Physicians often find themselves drowning in documentation work. Even Electronic Health Records (EHRs) are tedious to fill out but crucial to patient care. Statistics show that physicians may spend up to half a day on EHRs. This takes away from time that physicians could be spending with patients.
For some people, waiting is the worst part of going to the doctor’s office. In fact, 97% of patients are frustrated with wait times. There are many things that you can do to make your waiting room less stressful. Surveys indicate that some key elements to offset this stress and anxiety is giving patients estimated wait times, amenities like free WIFI and even personal apologies for extended waiting. These solutions benefit patients and staff.
Surgery is an unknown that generates fear in many patients. Even routine procedures, such as wisdom teeth or appendix removals, can elicit anxiety. This is why it is so important for surgeons to establish trust and openly communicate with their patients. Surgeons are responsible for clear communication with patients. The onus is often on them to convey details on the procedure and recovery process. It is also important for surgeons to be an advocate for their patients. There are apps and other technology that can help with all of these tasks.
No doctor’s office is perfect. This is why patient feedback is so important: it provides a practice with the opportunity to improve. Patients will not only mention things that need to be improved, but they will also mention things that are already great. Win-win!
Surgeons in hospitals and ambulatory surgical centers are facing numerous challenges in the wake of the COVID-19 pandemic. There have been numerous federal and state regulations concerning elective surgeries. Some of these regulations have slowed practices considerably, reducing patient load and creating economic challenges.
Healthcare is not only about diagnosing and treating patients, it is also about engaging with them. Building better relationships with patients is one of the biggest priorities for healthcare professionals. Doing this increases quality of care, patient returns and productivity. Sequence Health reports that medical staff use 1.5 to 2 hours a day speaking to patients on the phone. This time could be used for other important tasks if medical offices implemented technology that could make patient-office communication more productive. Time management issues like these are common in doctor’s offices. Fortunately, there are many types of technology that can assist medical professionals in having better patient engagement. These programs include apps for patients, office management software and data analysis.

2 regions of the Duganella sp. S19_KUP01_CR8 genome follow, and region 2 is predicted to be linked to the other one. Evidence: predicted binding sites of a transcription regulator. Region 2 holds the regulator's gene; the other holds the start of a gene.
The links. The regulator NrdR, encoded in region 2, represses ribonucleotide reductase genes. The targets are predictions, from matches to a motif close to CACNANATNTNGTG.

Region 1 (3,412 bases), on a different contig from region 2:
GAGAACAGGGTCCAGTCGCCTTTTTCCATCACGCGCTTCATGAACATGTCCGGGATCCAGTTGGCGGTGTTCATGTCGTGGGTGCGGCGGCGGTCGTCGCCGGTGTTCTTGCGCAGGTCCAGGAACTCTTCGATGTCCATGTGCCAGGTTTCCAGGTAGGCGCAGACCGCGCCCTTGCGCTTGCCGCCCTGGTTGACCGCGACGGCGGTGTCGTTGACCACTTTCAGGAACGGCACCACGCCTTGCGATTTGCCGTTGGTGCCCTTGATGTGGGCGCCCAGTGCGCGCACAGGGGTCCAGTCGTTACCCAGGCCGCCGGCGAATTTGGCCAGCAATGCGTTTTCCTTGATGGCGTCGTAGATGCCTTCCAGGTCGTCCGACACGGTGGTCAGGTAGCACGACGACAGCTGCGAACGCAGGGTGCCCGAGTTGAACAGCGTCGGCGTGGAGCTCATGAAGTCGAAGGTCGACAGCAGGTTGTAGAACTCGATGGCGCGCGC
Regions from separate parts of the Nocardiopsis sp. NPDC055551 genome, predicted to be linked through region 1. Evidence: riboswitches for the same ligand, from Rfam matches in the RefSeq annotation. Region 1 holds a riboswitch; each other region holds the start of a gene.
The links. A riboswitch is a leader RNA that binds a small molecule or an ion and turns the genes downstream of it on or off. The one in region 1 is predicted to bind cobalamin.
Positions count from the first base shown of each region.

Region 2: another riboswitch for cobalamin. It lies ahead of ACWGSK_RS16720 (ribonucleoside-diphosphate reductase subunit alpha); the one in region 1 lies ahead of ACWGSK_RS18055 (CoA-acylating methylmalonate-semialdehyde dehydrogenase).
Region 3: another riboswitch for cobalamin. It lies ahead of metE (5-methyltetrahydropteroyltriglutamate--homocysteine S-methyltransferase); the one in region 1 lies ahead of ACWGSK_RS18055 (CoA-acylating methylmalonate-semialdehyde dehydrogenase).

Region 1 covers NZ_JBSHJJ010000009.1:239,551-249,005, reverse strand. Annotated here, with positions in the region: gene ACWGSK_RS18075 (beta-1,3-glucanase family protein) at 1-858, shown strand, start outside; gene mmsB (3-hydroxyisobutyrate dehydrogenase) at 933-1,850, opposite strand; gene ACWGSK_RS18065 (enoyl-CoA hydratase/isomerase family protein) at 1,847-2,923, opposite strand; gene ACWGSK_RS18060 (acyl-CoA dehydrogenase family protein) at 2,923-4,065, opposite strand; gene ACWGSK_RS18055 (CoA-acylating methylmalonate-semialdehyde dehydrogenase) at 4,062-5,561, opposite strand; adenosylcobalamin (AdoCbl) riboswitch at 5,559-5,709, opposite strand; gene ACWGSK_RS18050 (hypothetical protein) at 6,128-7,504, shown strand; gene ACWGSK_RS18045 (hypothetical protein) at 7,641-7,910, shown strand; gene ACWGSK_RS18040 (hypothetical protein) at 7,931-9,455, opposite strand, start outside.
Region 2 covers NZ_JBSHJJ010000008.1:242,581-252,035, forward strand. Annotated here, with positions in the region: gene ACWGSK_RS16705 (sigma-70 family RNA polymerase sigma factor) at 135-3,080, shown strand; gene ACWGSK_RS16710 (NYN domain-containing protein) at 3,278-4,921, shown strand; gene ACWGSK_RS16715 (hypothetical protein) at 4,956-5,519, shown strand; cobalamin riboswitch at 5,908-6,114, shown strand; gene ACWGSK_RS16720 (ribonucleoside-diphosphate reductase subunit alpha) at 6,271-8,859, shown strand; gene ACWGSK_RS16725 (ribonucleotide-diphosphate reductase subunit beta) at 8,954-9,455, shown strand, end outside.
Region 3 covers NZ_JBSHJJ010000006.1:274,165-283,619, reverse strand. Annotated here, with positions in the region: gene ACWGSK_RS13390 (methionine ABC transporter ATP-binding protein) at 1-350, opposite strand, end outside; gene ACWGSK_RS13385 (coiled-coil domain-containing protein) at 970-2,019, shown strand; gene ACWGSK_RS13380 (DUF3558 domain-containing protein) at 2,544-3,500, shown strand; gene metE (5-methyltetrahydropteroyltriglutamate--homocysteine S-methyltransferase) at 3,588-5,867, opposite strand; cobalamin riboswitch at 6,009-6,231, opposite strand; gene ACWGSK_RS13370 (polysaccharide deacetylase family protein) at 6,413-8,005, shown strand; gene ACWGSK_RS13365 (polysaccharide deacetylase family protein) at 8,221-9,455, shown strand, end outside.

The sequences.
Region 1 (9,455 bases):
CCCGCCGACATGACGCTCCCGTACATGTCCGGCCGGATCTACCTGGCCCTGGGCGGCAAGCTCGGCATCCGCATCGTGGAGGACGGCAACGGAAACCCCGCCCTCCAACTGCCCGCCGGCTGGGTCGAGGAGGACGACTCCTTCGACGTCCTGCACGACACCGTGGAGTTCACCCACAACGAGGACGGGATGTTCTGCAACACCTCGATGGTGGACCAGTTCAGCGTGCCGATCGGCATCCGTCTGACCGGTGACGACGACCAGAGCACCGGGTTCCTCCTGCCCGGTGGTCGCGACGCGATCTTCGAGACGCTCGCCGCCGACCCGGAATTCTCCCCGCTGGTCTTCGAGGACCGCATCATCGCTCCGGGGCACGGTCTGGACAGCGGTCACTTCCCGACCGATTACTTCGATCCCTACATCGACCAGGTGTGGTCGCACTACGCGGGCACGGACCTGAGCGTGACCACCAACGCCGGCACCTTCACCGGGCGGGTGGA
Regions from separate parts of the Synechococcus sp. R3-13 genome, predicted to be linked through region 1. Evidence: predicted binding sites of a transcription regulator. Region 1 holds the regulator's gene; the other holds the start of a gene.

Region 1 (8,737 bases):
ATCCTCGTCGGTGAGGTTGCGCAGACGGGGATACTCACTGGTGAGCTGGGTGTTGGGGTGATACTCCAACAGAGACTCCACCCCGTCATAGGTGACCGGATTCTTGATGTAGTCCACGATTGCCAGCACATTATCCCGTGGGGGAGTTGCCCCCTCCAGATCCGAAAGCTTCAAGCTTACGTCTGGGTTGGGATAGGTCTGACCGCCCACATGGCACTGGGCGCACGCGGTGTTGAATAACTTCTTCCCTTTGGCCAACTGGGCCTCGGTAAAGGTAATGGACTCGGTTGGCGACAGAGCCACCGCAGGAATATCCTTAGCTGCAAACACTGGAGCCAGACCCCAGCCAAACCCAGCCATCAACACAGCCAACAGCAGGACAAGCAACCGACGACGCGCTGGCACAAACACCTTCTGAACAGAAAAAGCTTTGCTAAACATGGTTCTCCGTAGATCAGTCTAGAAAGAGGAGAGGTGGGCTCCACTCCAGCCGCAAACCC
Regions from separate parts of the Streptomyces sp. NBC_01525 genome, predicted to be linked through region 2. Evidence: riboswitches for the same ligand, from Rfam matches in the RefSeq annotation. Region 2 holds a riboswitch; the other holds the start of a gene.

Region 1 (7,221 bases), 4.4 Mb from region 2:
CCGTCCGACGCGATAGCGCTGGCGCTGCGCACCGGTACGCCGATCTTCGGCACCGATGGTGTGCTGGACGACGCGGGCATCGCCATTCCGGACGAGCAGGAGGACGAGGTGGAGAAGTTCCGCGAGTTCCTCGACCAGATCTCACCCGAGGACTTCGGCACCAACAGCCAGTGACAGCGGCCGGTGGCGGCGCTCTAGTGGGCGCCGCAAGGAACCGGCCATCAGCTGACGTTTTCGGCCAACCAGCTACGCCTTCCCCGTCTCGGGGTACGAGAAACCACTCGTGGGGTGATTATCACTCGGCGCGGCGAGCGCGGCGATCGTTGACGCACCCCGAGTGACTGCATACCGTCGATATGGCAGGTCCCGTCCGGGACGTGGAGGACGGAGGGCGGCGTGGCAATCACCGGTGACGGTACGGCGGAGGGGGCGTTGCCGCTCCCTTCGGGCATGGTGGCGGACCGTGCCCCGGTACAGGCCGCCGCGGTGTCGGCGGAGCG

IT experts are front-and-center in the evolution of clinical processes. This is because tech now informs numerous ways that clinicians carry out their work. From wait time apps to medical wearables, there are endless ways that healthcare is being roboticized, digitized and otherwise updated to inform best practices. Here are three key ways that quality improvement is supported by tech optimization in healthcare facilities nationwide.
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From Smart watches to insulin pumps, patients are more equipped than ever with digital tools to manage our health. But, does it matter? Even with this prevalence of available digital healthcare resources, medical providers may lack the ability to react well to the influx of data. Tracking your heart rate during spin class may feel healthy and good, but what if large-scale data changes medical researchers’ understanding of average or recommended heart rate numbers entirely? There are many stones left unturned, which leaves some experts wondering: are digital healthcare tools useful yet?
What’s new? Some powerful key findings from a January 2020 Healthcare Trends Report conducted by Stanford University bring new insight into digital and data-driven healthcare. These developments indicate new trends in physician preparedness and ongoing training as well as increasing engagement with machine-harvested and interpreted data. Healthcare data and digital healthcare are two important components of the way everyone is receiving medical care. Whether you are a patient or provider, these healthcare trends provide valuable forecasting into the future of medicine.